- Overall impression – Did your stay meet your expectations?
My overall impression of my time in Switzerland was great. I improved my skills as a researcher, found a new area of Cognitive Science that is of interest to me and got to spend an entire summer doing what I love, both in work and in play. Unfortunately, I did not get the opportunity to meet up with any other ThinkSwissers, which is probably the only expectation my stay did not fulfill.
The research went really well. I honestly expected to get more done while over there but due to an array of different reasons, most of the work I did cannot directly be used. However, I did enough of the foundational research for the project that I am able to come back to Indiana and continue working with both Thomas Hills and a collaborator at Indiana, Linda Smith. It’s really exciting to come back with a project that is begging more questions than it has answers. It means it will be a long time before I can leave all that work in Switzerland behind!
Socially, the experience was rather difficult. I am rather fluent in German but that did not help me much in my stay. Though in lab everyone was very nice and spoke to me in high German. I was really expecting to come back able to understand Swiss German but that did not happen. I think the language barrier made conversations more contrived than normal and limited some of the subject matter that could easily be discussed. I often found myself visiting friends in Germany over the weekend because I didn’t know enough people in and around Basel to spend the weekend there. Even so, I made a few good friends that I plan to stay in good touch with. Not to mention all the lab friends I made that I will be seeing around at conferences and the such.
- Three positive points?
The community within the lab was great. I have people in Switzerland I want to stay in touch with and nearly every one of them is from my lab. The lab offered not only research support but also the social network that I needed to become part of Basel life.
The 5 day work week is enough to make me consider leaving graduate school behind. Having a 40 (okay… usually a bit more) hour workweek doing what I love was wonderful and definitely hard to give up to return to Indiana and resume classes.
Having weekends free (as opposed to filled with a combination of work, research and homework) was amazing. I was able to travel quite a bit around Switzerland as well as around Germany. I also took a couple trips to other places to present at conferences and once for a vacation. It was great to be able to see so much of Europe and to get to know Switzerland really well.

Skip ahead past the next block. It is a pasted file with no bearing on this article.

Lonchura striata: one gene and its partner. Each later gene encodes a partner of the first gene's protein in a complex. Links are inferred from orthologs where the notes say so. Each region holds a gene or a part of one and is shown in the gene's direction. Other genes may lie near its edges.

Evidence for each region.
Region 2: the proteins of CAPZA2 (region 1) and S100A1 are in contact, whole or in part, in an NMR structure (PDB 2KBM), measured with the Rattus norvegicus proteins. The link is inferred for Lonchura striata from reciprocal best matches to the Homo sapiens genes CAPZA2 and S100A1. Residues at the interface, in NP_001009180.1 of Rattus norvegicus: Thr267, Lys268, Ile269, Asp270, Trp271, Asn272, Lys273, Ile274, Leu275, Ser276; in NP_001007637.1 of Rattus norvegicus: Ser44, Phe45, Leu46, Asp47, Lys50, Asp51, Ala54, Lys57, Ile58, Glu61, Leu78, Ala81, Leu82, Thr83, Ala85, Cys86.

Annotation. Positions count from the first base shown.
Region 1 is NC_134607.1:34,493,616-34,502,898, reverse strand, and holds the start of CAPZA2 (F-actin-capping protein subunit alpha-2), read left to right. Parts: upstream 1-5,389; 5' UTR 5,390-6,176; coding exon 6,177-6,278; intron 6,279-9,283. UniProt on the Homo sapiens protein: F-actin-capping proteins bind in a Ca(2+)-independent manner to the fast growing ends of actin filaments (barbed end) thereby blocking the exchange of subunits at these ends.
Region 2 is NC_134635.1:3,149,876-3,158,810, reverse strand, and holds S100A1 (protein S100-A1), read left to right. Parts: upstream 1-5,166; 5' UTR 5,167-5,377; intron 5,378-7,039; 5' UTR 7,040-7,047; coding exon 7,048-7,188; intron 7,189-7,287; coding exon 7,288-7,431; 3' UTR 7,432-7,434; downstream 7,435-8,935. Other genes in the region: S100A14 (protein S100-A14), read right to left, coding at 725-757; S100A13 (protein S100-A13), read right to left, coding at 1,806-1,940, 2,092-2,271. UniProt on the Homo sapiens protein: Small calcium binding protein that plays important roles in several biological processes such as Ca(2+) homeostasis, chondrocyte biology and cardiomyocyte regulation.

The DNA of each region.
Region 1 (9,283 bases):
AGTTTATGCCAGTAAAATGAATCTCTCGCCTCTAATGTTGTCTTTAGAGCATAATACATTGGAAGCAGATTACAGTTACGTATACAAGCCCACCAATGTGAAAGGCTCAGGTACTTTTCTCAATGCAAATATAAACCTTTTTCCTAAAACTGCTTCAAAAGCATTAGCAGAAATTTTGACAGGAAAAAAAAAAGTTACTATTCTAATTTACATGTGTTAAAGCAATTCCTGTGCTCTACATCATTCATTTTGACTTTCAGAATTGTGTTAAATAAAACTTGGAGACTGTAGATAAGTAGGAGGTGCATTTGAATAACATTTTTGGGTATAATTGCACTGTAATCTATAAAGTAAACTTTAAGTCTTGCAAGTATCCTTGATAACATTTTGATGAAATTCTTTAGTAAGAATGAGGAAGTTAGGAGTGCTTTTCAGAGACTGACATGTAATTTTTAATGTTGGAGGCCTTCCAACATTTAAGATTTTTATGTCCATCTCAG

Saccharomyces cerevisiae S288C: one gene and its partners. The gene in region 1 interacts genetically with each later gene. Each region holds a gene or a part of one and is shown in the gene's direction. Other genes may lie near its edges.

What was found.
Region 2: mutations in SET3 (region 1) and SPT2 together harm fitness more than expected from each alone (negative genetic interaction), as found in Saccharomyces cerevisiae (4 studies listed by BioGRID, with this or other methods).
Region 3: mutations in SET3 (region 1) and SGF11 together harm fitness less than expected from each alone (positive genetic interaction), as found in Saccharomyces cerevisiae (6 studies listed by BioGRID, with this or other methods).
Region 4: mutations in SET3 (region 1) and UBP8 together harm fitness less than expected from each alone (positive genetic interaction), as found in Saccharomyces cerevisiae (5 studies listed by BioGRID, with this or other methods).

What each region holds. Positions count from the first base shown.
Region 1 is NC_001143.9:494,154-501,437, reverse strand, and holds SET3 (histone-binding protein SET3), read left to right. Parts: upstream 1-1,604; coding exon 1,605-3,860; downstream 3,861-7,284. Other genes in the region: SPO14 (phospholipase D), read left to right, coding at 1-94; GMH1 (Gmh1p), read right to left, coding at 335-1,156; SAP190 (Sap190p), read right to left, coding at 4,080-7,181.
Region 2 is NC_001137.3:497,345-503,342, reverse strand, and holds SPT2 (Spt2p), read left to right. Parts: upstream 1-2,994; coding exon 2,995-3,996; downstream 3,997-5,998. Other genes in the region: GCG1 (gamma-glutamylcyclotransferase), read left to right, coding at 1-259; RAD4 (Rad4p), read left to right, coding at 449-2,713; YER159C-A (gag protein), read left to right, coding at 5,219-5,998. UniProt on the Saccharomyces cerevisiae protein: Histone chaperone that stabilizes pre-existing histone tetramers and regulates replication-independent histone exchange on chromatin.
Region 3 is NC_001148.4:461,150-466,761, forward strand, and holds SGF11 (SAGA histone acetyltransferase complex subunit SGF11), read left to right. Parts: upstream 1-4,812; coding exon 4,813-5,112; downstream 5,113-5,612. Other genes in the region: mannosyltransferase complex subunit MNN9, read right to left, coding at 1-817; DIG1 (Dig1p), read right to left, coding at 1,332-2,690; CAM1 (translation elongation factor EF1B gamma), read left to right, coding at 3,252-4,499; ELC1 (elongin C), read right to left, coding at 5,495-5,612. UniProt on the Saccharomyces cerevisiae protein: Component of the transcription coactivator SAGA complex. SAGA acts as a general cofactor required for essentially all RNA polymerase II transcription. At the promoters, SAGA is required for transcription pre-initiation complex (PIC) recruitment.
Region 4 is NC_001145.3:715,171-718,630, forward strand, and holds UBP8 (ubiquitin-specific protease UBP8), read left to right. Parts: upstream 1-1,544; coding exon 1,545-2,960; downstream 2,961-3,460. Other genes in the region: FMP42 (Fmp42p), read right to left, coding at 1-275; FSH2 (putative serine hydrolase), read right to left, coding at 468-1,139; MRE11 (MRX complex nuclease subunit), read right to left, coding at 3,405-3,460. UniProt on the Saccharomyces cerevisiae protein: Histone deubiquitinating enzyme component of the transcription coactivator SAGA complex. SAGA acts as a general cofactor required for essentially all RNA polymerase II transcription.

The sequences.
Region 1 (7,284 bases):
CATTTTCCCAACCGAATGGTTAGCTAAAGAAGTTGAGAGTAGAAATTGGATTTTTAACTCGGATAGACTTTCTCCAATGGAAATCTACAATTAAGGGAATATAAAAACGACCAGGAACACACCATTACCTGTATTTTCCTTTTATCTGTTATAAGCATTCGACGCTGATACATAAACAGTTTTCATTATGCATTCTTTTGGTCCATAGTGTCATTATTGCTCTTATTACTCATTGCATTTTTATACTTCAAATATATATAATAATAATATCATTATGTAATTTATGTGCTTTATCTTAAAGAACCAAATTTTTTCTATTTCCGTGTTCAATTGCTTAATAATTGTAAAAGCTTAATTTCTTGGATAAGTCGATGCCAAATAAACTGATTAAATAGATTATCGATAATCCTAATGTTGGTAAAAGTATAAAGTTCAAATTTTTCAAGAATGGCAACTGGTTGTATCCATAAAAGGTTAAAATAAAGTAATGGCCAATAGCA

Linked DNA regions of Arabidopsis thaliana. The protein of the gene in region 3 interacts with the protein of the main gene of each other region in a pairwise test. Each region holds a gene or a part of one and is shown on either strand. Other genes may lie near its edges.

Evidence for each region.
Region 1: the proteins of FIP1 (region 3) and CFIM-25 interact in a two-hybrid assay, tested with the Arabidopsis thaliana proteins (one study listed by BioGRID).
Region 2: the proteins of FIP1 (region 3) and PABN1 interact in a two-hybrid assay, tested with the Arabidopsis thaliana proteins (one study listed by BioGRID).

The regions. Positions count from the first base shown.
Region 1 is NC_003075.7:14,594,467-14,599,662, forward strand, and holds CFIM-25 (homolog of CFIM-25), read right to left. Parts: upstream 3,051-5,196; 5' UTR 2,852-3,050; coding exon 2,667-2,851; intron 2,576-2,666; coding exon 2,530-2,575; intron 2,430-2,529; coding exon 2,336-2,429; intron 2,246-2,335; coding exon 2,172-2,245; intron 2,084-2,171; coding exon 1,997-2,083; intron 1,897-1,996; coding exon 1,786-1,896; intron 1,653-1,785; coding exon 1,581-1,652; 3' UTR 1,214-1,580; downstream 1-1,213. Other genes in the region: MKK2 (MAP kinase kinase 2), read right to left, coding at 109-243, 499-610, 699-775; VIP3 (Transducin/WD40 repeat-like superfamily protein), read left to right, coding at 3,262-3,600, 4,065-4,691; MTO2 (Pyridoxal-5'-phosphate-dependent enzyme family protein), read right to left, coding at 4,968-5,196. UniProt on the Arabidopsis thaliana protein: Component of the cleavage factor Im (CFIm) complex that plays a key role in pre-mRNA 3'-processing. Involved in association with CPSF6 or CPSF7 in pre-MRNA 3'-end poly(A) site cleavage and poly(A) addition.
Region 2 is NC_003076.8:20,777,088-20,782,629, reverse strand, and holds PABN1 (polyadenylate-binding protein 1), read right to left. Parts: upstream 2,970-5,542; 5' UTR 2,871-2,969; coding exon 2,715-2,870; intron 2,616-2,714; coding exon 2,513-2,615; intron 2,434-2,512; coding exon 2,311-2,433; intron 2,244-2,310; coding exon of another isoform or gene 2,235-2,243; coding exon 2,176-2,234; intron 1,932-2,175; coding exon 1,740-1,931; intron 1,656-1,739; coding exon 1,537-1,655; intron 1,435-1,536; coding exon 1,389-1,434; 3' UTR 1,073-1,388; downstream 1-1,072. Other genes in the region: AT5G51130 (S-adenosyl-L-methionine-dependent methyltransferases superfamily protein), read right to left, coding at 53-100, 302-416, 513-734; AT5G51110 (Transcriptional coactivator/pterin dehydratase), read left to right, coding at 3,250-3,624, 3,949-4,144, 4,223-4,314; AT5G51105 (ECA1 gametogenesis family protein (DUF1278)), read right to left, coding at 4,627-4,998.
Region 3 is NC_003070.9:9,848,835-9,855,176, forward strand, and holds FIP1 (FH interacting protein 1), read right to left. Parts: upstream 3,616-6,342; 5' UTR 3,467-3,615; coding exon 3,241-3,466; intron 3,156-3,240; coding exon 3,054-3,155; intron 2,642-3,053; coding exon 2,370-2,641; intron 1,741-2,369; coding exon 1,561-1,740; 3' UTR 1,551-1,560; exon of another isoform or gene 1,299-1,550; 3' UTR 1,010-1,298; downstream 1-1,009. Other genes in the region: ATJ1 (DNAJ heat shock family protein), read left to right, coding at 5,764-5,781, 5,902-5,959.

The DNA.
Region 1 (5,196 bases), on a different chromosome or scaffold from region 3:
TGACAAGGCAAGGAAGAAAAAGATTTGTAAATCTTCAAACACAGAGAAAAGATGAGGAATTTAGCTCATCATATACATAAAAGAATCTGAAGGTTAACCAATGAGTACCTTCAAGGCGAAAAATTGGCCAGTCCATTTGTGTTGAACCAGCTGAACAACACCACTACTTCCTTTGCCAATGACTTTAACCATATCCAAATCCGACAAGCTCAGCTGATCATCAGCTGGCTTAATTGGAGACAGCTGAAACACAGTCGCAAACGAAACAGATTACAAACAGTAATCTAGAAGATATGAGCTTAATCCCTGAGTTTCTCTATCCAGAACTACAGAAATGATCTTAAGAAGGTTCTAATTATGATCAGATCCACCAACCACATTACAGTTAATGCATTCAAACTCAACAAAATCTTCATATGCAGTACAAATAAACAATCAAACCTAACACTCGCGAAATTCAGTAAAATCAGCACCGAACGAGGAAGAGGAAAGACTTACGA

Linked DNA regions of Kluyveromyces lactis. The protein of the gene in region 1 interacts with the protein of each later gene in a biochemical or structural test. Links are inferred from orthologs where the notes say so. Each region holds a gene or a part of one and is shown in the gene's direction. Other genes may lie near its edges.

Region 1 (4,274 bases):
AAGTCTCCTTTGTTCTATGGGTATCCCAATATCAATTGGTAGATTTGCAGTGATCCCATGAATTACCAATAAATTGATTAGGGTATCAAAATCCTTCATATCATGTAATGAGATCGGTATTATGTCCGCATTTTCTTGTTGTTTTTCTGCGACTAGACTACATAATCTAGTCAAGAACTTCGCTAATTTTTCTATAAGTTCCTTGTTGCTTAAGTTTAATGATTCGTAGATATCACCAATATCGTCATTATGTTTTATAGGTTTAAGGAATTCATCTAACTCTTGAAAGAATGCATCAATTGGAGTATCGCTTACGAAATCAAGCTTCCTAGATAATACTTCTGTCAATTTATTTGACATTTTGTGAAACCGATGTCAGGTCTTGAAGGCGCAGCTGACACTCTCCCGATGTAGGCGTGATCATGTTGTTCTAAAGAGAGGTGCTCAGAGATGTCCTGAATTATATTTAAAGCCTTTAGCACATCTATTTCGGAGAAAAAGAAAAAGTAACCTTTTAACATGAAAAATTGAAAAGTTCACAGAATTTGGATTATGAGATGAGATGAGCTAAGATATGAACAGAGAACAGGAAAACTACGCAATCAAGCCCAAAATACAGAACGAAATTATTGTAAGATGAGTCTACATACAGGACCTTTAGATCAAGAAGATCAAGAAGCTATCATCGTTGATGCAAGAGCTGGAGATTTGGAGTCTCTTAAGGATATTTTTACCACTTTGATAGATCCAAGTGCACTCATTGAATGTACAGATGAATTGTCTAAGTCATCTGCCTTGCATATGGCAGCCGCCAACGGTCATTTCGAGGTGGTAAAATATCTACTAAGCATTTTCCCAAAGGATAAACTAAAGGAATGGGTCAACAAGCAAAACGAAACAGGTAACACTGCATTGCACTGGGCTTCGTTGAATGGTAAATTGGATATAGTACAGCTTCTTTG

- Three negative points / challenges?
The language was probably the most challenging and frustrating thing. Being fluent in German, I expected to be able to apply and maybe even improve my German language, however the dialect in Switzerland is quite different than the high German I know.
Another challenge I found was dealing with the higher cost of everything. Food, beer, the movies, everything it seems, is more expensive in Switzerland, and with the dollar so poor… I felt more like I was living an even more extreme version of the poor student lifestyle I have become all too familiar with.
Leaving was probably the most challenging part about my stay. I was finally beginning to feel like I was part of the lab instead of just visiting. I finally found a group of friend. My project was finally moving forward and I finally felt like I knew my way around the city and the university. Not that I wasn’t ready to come home. But I could have easily stayed longer.
- How well were you coached and integrated in the research team?
Everyone in lab was great. They went out of their way to invite and include me. It was the first place in Switzerland that felt like my home. I was invited to present my previous work as well as my summer research in the group meetings as well as attend workshops and lectures set up for the lab. The RAs (Hiwis!) invited me out with their friends and became my closest friends during my time in Basel.
- Comparison (advantages and disadvantages) between your Swiss and your U.S. research lab, research mentality and team.
The lab mentalities and even types of research are very similar. Ralph Hertwig, the principle investigator and professor at Basel also helped start up the Max Planck Institute on Human Development (headed by Gerd Gigerenzer) along with Peter Todd, my research advisor at Indiana. The lab in Basel is currently a little bigger than my lab at IU, which was great as there was more of a community in Basel. Also the role of the RAs in Basel is much different than at Indiana. The RAs in Basel seem much more integrated in the lab as well as the field.
- Do you consider going back to Switzerland for studying, a Ph. D. program, work or on vacation?
I would consider going back to Switzerland for another short stay. I do not think I could do my Ph D program there as the field of Cognitive Science is still very small. I would love to work there again if money was not as much of an issue. I did a lot of traveling while in Switzerland but would love to travel some more. Getting out into the alps for longer than just a day at a time would be amazing.